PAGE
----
AYC differential and torque transfer mechanismQ: What is Active Yaw Control (AYC)?
    A:
    From the Evo 4 onwards (GSR models) Active Yaw Control was introduced. It is a type of active rear differential that helps to provide maximum traction to individual rear wheels according to sensed forces on the car and the drivers input.

    Q: What are the benefits?
    A:
    Due to the nature of the design of normal ‘open’ type differentials they will transfer torque to the wheel offering least resistance. You can see the effect when one wheel of an axle fitted with an ‘open’ diff is in mud and the other wheel is on tarmac. The wheel in the mud (low grip, least reistance) will just spin away while the one on the tarmac (high grip, high resistance) does nothing! You can also often see this process happening on the track, especially on the front axle of normal road going FWD cars. When entering a corner the outside wheel becomes heavily loaded due to weight transfer while the wheel on the inside of the corner becomes unloaded. With an ‘open’ diff the inside wheel can spin as torque is transferred to the wheel offering the least resistance, which is the inside wheel. To stop this torque loss a Limited Slip Differential is often fitted, especially to high performance cars. Limited Slip Differentials (LSD) come in various designs but their one aim is to limit the torque loss (‘limit’ the ‘slip’ of the wheels) and to transfer it to the wheel with the most grip and therefore providing better traction. Standard LSD’s are totally mechanical in design and can only provide torque transfer in one direction proportional to the amount the ‘unloaded’ wheel is spinning. Mitsubishi’s Active Yaw Control system builds on this principle and adds electronic control of the torque transfer.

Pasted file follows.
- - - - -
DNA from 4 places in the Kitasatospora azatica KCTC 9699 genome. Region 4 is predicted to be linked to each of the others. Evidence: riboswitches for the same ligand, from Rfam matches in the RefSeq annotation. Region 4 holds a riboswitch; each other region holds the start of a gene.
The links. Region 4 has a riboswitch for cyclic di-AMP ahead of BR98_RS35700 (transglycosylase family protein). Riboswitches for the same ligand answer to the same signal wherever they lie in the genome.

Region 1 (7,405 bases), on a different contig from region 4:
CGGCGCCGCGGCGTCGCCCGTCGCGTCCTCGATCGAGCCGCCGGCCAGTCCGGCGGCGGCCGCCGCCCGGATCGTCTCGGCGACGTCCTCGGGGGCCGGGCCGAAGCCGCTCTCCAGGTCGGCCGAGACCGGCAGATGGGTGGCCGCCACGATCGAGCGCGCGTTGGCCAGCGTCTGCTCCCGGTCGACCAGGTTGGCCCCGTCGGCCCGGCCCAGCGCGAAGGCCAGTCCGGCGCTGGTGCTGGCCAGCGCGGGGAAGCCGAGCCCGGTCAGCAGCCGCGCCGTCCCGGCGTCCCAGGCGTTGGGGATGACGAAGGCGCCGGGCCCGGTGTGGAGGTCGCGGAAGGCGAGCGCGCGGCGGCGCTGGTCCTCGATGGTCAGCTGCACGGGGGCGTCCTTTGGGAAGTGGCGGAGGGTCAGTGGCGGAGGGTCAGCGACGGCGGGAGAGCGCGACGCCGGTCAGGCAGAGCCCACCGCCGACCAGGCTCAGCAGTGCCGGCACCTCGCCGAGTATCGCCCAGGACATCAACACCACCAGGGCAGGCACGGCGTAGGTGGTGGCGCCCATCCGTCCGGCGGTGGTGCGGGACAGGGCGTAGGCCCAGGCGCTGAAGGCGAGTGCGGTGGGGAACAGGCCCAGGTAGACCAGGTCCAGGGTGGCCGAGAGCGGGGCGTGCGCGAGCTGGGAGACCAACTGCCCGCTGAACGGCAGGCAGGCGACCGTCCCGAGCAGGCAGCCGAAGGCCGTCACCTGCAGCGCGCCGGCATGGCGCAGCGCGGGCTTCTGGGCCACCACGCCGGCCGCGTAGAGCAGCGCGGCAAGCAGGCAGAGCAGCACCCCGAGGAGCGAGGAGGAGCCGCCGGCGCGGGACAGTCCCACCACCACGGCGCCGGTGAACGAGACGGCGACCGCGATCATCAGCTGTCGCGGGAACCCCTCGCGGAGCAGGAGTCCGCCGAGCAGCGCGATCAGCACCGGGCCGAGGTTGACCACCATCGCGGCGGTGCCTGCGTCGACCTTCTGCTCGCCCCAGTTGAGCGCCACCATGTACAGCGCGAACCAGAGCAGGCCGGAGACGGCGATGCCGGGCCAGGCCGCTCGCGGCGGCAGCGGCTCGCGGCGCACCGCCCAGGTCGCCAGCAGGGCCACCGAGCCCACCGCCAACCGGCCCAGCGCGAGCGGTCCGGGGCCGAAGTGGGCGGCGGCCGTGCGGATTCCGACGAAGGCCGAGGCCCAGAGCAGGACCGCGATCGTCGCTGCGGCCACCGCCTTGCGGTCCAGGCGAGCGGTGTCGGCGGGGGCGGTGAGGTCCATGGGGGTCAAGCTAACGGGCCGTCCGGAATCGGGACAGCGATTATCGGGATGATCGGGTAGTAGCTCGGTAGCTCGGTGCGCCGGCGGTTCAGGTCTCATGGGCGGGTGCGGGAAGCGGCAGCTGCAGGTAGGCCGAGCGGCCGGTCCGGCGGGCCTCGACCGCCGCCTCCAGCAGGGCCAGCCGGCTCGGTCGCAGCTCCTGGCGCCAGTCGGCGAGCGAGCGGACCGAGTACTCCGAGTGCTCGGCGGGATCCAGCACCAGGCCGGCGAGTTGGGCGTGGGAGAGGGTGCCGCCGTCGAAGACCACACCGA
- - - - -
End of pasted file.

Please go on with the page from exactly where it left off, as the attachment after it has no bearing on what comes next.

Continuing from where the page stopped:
AYC has several advantages:

    • It can help equalise the loading of all four tyres and therefore provide the maximum cornering potential.
    • Understeer when cornering is reduced as a Yaw moment can be set-up by torque transfer at the rear wheels.
    • Sharp corners can be taken with smaller steering angles than normal due to a Yaw moment set-up by torque transfer at the rear wheels.
    • When driving or pulling away with the left and right wheels on surfaces with different friction levels the AYC can transfer torque to the wheel with the most grip.

 

    Q: How does it work?
    A:

 

  • The AYC System
  • The AYC system can be split into four main sections and they consist of the following components:
  • Sensors
    Wheel Speed Sensors
    These are the same sensors that are used with the ABS. On ABS equipped cars the speed signal is sent to the AYC ECU after passing through the ABS ECU. 
    Steering Wheel Sensor
    Detects the rate of turning of the steering wheel and whether the steering wheel is centred or not.
    Throttle Position Sensor
    Shared with the Engine ECU and determines the throttle position.
    Longitudinal G Sensor
    This is the same acceleration sensor that is used with the ABS. On ABS equipped cars the sensor is shared with the AYC ECU and the ABS ECU.
    Lateral G Sensor
    The same sensor as above but mounted at 90° to sense lateral G forces.
    Stop Lamp Switch
    This is the same switch that illuminates the stop lamps. It is used to determine if the brakes are being applied.
  • AYC ECU
    The AYC ECU evaluates the inputs from the various sensors and controls the output of the hydraulic unit accordingly. The AYC ECU also has a diagnosis function to identify faults in the system. If a fault is found it will stop the AYC functioning and illuminate the AYC warning lamp.

    Hydraulic Unit
    Electric Pump
    This is activated intermittantly by the AYC ECU to maintain hydraulic fluid pressure stored in the Accumulator (hydraulic fluid used is ATF-SPII).